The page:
Martin Luther King . . .
Steve Jobs . . .
Aristotle . . .
These three quite different men shared a respect for the power of the spoken word.
The power to persuade.
What is Rhetoric? Do We Care?
Twenty-three centuries ago, Aristotle gave us the means to deliver powerful business presentations. The best speakers know this, either explicitly or instinctively.
We all owe a debt to Aristotle for his powerful treatise on persuasive public speaking Rhetoric.
Rhetoric is the function of discovering the means of persuasion for every case. These means of persuasion are delivered as a form of art. Aristotle identified the three necessary elements for powerful and persuasive presentations – the ethos or character of the speaker, the attitude of the audience, and the argument itself.
And the value of this powerful tool?
Just this . . .
Aristotle identified four great values of rhetoric.
First, rhetoric can prevent the triumph of fraud and injustice. Second, it can instruct when scientific argument doesn’t work. Third, it compels us to act out both sides of a case. When you can argue the opposite point, you are best armed to defeat it. Finally, it is a powerful means of defense when your opponent attacks.
As modern college texts wallow in the fever swamp of “communication theory,” Aristotle’s Rhetoric offers us a crystalline tool of power and efficacy – a sure guide to the proper techniques in business presenting.
Modern Persuasive Presentations
Two men as different as Martin Luther King and Steve Jobs understood the power of rhetoric to inspire people to action. Dr. King for the transformation of society . . . Steve Jobs for the revolutionizing of six different technology industries.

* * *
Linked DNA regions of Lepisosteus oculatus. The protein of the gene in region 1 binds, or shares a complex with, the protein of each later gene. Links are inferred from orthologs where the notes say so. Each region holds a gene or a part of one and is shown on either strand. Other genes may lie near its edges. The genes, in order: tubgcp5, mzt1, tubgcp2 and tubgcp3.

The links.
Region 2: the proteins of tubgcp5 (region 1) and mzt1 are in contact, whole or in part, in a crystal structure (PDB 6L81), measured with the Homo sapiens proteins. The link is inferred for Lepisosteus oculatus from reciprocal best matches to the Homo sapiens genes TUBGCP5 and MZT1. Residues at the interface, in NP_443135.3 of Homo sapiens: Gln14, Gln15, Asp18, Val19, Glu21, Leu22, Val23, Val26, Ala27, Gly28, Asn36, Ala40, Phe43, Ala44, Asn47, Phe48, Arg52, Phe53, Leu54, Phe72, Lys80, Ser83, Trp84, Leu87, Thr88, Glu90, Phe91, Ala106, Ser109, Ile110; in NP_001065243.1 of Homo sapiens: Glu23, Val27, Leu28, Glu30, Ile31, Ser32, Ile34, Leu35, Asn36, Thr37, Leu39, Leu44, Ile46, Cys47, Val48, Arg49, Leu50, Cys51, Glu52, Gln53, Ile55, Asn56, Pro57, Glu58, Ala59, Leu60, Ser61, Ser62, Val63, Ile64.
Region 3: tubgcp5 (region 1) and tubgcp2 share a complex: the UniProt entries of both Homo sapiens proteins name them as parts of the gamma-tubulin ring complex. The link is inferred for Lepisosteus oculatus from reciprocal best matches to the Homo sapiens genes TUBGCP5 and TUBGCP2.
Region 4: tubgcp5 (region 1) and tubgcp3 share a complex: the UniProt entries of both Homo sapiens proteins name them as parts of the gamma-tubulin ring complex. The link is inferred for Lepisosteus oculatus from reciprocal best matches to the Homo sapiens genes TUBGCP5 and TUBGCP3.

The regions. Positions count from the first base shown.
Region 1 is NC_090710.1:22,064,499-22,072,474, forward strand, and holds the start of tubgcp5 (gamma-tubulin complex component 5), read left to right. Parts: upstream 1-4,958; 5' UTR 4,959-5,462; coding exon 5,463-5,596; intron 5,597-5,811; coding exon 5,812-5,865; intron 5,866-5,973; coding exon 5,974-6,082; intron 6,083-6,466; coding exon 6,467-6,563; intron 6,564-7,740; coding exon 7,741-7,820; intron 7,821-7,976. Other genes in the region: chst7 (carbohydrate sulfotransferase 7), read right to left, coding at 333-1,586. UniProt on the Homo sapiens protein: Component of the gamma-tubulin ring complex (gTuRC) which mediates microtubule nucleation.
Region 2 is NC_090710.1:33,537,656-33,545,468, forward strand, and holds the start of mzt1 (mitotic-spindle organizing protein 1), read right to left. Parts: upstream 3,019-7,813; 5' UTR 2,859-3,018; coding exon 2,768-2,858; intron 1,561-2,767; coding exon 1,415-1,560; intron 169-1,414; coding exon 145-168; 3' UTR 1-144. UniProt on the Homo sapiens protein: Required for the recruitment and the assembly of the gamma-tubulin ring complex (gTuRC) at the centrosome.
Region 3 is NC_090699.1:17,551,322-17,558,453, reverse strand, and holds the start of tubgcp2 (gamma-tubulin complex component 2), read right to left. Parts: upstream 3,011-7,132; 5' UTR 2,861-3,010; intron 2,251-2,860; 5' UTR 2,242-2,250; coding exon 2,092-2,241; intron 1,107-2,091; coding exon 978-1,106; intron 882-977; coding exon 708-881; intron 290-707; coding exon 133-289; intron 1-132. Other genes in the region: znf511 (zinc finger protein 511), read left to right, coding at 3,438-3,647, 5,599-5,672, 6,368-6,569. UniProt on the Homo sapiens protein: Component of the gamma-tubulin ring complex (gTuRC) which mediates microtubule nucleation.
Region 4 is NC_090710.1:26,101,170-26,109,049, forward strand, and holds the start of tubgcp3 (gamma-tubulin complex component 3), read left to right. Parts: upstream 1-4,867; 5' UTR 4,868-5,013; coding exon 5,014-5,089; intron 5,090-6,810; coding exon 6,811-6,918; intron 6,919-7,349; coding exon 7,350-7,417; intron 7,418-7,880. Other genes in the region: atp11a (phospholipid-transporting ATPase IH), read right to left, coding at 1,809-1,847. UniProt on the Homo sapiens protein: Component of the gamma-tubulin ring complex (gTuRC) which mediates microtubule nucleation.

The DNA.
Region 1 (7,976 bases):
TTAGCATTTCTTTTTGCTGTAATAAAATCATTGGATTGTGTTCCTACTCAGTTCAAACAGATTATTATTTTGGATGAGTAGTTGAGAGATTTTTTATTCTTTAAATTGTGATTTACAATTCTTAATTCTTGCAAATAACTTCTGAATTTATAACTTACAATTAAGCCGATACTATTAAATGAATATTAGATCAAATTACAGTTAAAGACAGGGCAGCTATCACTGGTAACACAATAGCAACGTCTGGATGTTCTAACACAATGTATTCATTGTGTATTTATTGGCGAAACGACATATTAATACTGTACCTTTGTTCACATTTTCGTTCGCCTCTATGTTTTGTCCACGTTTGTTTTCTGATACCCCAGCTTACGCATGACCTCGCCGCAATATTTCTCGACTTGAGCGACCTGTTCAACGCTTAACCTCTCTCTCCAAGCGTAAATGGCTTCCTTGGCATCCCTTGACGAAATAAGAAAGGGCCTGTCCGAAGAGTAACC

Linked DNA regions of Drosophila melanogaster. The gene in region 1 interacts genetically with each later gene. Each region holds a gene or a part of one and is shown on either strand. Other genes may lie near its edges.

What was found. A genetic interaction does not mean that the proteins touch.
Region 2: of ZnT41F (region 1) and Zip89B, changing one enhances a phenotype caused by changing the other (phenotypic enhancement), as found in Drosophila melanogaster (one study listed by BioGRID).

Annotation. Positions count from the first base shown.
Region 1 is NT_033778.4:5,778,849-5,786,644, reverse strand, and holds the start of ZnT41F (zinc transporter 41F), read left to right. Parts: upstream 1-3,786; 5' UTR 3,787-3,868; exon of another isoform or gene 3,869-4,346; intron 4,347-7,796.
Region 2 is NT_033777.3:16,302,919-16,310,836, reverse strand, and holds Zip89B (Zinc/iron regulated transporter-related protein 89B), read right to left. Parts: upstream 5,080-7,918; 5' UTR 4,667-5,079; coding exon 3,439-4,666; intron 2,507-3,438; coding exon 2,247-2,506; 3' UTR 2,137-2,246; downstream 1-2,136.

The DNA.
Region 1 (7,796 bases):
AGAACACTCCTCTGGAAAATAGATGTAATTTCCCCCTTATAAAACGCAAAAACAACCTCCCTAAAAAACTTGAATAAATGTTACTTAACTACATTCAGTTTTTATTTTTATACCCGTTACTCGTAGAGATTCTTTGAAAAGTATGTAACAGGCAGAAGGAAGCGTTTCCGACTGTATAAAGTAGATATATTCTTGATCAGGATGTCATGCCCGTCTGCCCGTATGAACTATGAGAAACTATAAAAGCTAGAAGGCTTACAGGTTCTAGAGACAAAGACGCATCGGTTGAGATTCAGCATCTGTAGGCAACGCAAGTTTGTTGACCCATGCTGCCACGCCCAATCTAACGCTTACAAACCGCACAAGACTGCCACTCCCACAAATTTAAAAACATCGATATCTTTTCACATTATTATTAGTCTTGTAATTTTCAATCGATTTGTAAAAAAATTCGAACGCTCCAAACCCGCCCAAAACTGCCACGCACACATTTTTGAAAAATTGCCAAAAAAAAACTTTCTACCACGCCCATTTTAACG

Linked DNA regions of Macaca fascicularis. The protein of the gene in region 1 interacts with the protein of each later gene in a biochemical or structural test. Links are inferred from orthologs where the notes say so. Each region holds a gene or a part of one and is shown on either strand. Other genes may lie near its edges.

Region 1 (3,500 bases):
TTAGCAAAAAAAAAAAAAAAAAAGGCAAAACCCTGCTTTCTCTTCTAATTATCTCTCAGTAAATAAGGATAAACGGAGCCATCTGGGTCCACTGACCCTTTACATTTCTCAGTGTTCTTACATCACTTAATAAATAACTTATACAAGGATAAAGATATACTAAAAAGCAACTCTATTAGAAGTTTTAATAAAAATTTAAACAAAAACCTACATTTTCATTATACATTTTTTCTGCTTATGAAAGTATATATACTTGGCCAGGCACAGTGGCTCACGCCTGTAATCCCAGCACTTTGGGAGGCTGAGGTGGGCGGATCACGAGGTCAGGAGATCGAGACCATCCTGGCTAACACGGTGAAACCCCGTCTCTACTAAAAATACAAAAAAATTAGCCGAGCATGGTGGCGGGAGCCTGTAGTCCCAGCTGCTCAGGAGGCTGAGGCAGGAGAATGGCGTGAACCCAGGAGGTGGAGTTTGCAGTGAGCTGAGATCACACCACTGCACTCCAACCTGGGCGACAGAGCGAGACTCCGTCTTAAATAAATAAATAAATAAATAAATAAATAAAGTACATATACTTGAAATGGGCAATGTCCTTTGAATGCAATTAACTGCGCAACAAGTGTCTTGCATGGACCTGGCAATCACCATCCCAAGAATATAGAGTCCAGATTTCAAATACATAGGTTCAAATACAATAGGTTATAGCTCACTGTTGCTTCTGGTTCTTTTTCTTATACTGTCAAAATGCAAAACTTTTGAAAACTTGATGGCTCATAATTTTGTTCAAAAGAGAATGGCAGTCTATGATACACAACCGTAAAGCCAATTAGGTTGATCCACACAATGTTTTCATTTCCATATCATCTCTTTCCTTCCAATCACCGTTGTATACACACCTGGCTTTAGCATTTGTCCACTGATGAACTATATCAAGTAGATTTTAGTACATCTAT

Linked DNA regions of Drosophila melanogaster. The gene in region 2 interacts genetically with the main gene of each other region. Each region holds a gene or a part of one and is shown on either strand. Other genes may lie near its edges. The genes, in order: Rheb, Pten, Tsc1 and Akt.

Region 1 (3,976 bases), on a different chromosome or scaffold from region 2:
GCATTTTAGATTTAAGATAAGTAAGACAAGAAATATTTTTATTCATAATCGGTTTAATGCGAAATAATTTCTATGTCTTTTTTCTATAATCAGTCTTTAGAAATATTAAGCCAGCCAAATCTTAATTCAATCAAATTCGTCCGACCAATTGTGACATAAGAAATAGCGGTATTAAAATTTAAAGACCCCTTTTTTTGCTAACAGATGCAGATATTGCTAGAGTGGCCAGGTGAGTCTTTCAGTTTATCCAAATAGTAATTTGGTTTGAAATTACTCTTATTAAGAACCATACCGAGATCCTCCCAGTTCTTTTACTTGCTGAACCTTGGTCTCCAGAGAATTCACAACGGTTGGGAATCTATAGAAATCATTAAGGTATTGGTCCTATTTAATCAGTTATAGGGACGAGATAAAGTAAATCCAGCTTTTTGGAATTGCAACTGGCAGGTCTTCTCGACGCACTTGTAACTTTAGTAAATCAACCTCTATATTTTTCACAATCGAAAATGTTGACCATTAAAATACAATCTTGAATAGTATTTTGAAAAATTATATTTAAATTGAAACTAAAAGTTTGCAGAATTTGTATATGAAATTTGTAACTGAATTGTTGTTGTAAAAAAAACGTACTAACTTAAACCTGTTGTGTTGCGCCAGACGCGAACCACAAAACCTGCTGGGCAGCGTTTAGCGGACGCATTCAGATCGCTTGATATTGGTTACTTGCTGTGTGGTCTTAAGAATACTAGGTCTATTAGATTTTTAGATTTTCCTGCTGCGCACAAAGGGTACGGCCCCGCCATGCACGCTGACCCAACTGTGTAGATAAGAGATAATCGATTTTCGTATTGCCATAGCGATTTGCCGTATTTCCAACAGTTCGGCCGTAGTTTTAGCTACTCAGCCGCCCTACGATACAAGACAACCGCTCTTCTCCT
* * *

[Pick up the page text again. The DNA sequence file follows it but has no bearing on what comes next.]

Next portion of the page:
Dr. King used one particular rhetorical technique that has become the touchstone of his legacy – his repetition of the phrase “I have a dream” during his famous 1963 speech on the steps of the Lincoln Memorial in Washington, DC. This technique is called the anaphora. It involves the repetition for effect of a key phrase during a presentation. Dr. King ensured that the Dream of which he spoke would be the emotive catalyst for action.
The anaphora is part of what Aristotle recognized as art in rhetoric and is an advantage that rhetoric has over straight “scientific” expository speech in calling people to action.
Dr. King recognized the emotive power of rhetoric, and it is this power that can move listeners to action when pure logic cannot.
A Different Venue
Steve Jobs, too, utilized the technique for a different purpose, a much more mundane purpose – the selling of electronics. For example:
“As you know, we’ve got the iPod, best music player in the world. We’ve got the iPod Nanos, brand new models, colors are back. We’ve got the amazing new iPod Shuffle.”
The anaphora is just one example of an especially powerful rhetorical technique. It can imbue your business presenting with persuasiveness. And there’s more . . . so much more available to you.
Business Presentation expert Nancy Duarte provides a comprehensive list of 16 rhetorical devices that Jobs used for his business presentations. Devices that you can use as well.
When we understand the power of rhetoric and how that power is achieved, it transforms us into more capable and competent business presenters.
Perhaps not as transcendent as Dr. Martin Luther King, but certainly especially powerful presenters in our own bailiwicks.
For more on the persuasive presentation, consult The Complete Guide to Business School Presenting.